Benedict Cumberbatch: ‘Angry, toxic masculine character traits’ are everywhere

The New York Times did a very lovely profile of Benedict Cumberbatch this week, to help him promote The Power of the Dog and The Electric Life of Louis Wain. That’s right, we’re being gifted with another Bendy Oscar Campaign! Hopefully, this one will go a little bit differently than the one he waged in 2014-15 for The Imitation Game, which featured a surprise pregnancy and engagement, Jaguar sponcon and Benedict giving easily twenty million interviews. It was a bonkers time. Nowadays he’s a father of three boys, a husband to Sophie Hunter(batch) and he seemingly has his pick of posh characters. But in The Power of the Dog, he plays a toxic American cowboy in 1925. You can read the full NYT piece here. Some highlights:

His character in The Power of the Dog: “He behaves abhorrently, but there is a deep well of pain there, this life not lived, an arrested development that informs the way he behaves. If we don’t understand the monsters in our world, what motivates this behavior, if we can’t look at someone beyond being a baddie or a goody, then we’re in trouble.”

Being a husband & father: “I fit a lot of very boring brackets in my personal description. I am drawn to the otherness of these people, to the difference from my lived experience. I want to understand it from the inside, not go, ‘Oh, I know what that feels like.’”

The fame from Sherlock: “The fame thing was very acute afterwards. For a while it’s what I was known for and I’m grateful for it. But did it overtake my life? Is that what I’m chiefly recognized for? I don’t think so anymore.” On the possibility of playing Sherlock again: “We never say never about doing it again.”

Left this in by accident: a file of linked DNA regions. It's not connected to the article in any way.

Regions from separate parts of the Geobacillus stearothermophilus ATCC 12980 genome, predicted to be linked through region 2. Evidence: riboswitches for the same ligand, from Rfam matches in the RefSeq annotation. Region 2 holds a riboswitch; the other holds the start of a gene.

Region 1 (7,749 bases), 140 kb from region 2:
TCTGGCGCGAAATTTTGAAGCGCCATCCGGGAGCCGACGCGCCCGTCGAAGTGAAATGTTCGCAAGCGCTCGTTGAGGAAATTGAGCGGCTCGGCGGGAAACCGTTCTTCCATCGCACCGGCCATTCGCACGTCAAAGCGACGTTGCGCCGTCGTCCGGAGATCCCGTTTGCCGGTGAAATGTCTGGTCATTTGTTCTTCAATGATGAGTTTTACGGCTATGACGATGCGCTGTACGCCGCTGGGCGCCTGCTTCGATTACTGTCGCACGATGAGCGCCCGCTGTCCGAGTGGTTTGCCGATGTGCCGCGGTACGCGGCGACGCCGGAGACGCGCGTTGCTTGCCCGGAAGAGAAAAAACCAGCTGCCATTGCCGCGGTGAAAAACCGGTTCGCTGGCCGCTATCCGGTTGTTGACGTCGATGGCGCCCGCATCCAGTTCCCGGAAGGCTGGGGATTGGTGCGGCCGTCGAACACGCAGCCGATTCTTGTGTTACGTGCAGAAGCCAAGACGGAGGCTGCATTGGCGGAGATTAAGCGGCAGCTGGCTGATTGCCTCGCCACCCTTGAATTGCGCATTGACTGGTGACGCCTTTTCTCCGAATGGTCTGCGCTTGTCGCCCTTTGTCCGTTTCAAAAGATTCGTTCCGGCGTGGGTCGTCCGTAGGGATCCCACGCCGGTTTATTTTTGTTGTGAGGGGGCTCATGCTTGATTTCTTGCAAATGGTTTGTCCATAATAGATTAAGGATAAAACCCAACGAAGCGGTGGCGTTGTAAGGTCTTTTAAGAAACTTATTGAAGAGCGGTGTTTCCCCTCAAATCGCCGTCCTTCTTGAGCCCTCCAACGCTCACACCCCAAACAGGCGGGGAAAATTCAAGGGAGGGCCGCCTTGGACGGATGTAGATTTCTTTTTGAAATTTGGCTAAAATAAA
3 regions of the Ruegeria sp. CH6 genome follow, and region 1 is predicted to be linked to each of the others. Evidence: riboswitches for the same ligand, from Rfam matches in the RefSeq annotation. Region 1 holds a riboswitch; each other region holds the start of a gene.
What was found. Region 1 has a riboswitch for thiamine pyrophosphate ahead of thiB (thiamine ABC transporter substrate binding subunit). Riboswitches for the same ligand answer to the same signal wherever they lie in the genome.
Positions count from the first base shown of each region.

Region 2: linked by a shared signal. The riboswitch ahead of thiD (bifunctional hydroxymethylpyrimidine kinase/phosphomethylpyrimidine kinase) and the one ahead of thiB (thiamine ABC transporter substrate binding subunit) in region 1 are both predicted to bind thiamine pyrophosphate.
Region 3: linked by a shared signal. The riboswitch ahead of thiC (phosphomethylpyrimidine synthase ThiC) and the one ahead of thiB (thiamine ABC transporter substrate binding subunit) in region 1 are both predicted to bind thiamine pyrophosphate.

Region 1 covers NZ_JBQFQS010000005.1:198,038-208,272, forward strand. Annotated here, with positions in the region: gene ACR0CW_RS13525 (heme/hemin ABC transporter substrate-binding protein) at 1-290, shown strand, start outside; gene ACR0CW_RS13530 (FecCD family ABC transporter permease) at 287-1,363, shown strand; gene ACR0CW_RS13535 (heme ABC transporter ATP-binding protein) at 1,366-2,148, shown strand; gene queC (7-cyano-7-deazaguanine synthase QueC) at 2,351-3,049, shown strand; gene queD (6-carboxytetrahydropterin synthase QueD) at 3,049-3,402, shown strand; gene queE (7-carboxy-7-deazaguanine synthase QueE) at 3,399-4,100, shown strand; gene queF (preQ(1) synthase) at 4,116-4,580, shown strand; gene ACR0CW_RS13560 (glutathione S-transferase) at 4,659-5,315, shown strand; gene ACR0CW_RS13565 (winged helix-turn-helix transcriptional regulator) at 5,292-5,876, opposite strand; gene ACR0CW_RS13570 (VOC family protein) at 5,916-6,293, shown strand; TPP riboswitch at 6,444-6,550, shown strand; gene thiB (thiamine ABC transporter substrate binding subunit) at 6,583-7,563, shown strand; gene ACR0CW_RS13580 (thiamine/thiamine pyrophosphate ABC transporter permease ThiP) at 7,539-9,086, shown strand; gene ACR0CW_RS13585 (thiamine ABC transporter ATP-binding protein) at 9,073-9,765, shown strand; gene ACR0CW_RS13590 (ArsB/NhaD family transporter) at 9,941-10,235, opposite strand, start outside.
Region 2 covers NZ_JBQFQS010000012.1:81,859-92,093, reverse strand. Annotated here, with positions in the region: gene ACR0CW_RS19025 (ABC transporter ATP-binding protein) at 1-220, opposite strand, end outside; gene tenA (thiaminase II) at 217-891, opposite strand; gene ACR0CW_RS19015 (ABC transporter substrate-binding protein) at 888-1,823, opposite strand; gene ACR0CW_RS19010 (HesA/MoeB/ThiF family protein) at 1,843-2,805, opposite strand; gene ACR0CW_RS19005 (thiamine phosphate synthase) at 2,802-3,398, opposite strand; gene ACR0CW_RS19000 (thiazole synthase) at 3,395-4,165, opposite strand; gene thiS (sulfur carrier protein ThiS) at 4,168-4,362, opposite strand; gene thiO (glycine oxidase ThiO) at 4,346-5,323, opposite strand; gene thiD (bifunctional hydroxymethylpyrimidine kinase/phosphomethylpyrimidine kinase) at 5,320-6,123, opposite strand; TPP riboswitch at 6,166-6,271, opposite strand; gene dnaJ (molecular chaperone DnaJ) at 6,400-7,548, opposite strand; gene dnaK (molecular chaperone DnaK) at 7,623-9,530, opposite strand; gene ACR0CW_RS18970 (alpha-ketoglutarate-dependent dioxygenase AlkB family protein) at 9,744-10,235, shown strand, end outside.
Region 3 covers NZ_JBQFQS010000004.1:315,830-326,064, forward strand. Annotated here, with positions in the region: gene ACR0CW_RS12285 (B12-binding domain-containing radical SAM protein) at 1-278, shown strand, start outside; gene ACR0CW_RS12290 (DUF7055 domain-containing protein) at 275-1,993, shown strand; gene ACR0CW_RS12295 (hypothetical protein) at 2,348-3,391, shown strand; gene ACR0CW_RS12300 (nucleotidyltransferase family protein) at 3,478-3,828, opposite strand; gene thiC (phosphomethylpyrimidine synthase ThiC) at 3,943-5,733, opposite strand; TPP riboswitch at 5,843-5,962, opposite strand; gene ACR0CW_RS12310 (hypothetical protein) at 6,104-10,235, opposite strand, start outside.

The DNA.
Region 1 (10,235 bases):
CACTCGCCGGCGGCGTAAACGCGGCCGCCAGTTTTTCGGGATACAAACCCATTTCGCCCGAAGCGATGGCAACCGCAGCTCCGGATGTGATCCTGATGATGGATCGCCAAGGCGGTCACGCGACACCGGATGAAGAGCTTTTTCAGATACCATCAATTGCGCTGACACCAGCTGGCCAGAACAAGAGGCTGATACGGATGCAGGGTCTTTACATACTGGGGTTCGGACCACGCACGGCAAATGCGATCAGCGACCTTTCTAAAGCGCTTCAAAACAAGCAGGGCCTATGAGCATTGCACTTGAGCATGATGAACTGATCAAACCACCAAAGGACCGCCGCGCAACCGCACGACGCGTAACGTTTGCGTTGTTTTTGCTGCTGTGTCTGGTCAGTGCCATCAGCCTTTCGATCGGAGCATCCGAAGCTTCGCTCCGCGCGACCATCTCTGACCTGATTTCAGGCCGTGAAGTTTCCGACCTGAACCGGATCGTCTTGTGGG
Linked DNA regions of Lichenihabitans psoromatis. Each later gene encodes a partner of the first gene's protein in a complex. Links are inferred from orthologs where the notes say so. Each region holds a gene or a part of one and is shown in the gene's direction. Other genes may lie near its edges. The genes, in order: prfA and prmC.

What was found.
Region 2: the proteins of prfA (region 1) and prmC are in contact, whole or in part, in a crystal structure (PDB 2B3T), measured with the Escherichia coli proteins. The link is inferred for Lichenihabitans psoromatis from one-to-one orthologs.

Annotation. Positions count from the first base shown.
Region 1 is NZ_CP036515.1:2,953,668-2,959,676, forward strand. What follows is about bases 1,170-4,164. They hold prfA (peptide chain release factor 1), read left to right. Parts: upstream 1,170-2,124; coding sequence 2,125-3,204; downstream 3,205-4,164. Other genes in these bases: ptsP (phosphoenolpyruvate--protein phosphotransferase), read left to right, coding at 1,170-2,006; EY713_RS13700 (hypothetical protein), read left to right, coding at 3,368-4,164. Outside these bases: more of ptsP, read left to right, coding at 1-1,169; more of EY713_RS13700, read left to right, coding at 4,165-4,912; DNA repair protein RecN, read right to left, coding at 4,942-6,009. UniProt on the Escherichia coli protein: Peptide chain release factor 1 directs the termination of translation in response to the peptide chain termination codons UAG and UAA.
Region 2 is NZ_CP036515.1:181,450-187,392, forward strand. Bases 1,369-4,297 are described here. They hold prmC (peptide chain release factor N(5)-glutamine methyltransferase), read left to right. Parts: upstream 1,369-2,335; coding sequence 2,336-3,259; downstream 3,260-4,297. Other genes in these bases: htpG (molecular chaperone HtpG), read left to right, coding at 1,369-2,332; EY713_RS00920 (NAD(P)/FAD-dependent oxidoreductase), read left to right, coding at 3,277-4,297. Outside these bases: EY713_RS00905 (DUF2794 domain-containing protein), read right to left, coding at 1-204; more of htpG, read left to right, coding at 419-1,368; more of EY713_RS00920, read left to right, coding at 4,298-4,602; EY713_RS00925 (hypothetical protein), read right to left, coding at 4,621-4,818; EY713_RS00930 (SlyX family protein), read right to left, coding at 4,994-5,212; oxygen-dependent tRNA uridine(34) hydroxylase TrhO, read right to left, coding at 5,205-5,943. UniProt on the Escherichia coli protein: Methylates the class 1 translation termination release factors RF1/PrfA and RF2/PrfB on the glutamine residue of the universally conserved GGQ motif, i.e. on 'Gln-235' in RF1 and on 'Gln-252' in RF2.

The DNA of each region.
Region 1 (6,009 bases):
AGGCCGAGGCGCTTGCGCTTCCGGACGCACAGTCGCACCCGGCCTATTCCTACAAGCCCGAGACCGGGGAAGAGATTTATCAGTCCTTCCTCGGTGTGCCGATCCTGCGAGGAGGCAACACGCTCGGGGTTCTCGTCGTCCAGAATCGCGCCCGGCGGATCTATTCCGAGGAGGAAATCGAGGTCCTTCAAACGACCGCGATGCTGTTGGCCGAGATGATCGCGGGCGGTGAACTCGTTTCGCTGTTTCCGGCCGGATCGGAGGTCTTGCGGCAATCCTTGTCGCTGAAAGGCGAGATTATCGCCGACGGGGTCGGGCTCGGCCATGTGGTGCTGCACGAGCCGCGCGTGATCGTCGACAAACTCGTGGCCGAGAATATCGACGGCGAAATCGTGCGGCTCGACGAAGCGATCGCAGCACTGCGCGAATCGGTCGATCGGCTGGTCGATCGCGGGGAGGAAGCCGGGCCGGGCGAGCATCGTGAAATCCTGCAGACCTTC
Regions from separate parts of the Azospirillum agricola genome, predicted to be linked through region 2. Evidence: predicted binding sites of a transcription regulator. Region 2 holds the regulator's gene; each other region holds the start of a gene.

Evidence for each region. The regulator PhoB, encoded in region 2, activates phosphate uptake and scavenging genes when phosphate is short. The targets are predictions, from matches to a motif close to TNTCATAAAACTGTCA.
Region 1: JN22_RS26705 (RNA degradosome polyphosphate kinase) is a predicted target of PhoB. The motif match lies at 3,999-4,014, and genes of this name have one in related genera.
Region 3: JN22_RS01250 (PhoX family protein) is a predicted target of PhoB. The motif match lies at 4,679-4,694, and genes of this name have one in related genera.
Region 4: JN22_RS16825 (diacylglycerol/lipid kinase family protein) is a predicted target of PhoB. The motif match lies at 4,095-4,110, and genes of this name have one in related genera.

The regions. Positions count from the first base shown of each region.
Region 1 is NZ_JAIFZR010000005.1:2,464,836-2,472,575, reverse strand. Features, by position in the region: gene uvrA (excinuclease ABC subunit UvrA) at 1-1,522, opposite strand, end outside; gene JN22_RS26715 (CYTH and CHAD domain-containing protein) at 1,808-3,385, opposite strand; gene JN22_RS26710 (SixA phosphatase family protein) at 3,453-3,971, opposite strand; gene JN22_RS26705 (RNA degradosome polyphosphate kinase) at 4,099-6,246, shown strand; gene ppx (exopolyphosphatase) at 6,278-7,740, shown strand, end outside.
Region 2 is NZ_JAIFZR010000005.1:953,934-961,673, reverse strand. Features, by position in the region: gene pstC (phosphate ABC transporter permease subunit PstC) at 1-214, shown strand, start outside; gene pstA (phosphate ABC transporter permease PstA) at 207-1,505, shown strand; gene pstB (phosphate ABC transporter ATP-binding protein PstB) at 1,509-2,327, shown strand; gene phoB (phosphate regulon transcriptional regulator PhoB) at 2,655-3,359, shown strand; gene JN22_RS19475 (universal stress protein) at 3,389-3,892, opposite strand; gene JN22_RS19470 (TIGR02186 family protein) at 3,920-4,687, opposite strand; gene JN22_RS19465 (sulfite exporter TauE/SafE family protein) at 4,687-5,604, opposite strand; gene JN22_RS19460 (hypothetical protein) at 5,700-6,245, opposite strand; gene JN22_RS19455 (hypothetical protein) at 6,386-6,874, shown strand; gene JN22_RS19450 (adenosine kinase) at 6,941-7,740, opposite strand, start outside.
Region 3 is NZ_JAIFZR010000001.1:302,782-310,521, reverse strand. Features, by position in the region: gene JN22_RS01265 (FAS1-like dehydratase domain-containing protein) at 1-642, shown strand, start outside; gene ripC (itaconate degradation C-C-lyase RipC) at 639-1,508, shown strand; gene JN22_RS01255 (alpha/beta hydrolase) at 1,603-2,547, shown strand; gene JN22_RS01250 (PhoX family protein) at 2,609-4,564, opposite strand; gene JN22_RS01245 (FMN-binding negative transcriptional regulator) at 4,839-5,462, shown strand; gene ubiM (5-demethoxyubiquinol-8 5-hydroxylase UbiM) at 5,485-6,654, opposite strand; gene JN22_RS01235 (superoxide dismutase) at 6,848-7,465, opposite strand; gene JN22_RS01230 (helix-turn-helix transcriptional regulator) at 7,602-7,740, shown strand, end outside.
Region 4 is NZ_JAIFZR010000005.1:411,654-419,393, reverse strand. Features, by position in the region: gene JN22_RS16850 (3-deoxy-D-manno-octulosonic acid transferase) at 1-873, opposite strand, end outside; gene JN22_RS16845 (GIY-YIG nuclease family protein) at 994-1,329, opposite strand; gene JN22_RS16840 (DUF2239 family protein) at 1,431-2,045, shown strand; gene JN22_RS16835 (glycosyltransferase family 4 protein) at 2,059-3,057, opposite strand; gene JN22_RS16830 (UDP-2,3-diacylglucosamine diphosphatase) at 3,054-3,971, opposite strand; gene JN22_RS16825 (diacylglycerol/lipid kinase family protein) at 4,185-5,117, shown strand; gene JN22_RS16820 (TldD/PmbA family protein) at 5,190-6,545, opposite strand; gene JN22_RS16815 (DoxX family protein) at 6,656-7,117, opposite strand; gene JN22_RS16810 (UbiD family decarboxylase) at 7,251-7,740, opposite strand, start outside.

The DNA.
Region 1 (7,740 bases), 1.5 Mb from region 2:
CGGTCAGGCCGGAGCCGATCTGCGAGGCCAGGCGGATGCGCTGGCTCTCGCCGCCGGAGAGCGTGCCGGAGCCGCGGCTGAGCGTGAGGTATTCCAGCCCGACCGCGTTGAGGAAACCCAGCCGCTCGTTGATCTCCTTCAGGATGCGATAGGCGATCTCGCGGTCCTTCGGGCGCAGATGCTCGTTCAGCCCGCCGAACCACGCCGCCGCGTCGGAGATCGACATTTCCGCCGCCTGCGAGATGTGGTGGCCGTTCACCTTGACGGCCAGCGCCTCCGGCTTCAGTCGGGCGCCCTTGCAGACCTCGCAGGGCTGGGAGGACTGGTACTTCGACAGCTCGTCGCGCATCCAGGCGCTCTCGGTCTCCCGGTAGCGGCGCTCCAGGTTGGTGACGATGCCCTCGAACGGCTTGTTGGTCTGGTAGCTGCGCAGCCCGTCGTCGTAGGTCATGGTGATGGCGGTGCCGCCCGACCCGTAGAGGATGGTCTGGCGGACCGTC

What he needed for ‘Dog’: “I need whittling lessons, I need riding lessons, I need banjo lessons, I need dude camp.” He spent several weeks on Montana ranches. “An amazing way of life opened up for me. Pretty much everything I do in the film, I learned to do…braiding rope, working with the cattle, castrating — braiding rope while smoking a cigarette, incredibly difficult! I did things like not washing for a week, getting up at all hours to tend to the animals, muck out stables, put together every part of the saddle. I needed it to be like second nature.”

Why ‘Dog’ is important: “[It] is that it still bears relevance. There are still angry, toxic masculine character traits writ large in world leaders of late, let alone other kinds of domestic abuse or abhorrent male behaviors.” It’s important, he added, that “we are getting to a place where women are being heard. But we should also be looking at men; why are men like this?”

[From The NY Times]

“But did it overtake my life? Is that what I’m chiefly recognized for? I don’t think so anymore.” Who wants to tell him? I’m an old-school Cumberbitch and even I mostly think about him as “Sherlock.” I appreciate the fact that he’s not slamming the character or belittling what made him famous because a lot of people still love that series. As for the dude stuff with Dog… this is another version of the “I suffered so much on this film” Oscar campaign. This is “I completely got out of my comfort zone and became an entirely different person and learned all of these new skills” Oscar campaign. Which I prefer – that IS acting! More so than wearing prosthetics and complaining about it for six months.

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Photos courtesy of Avalon Red, Netflix.

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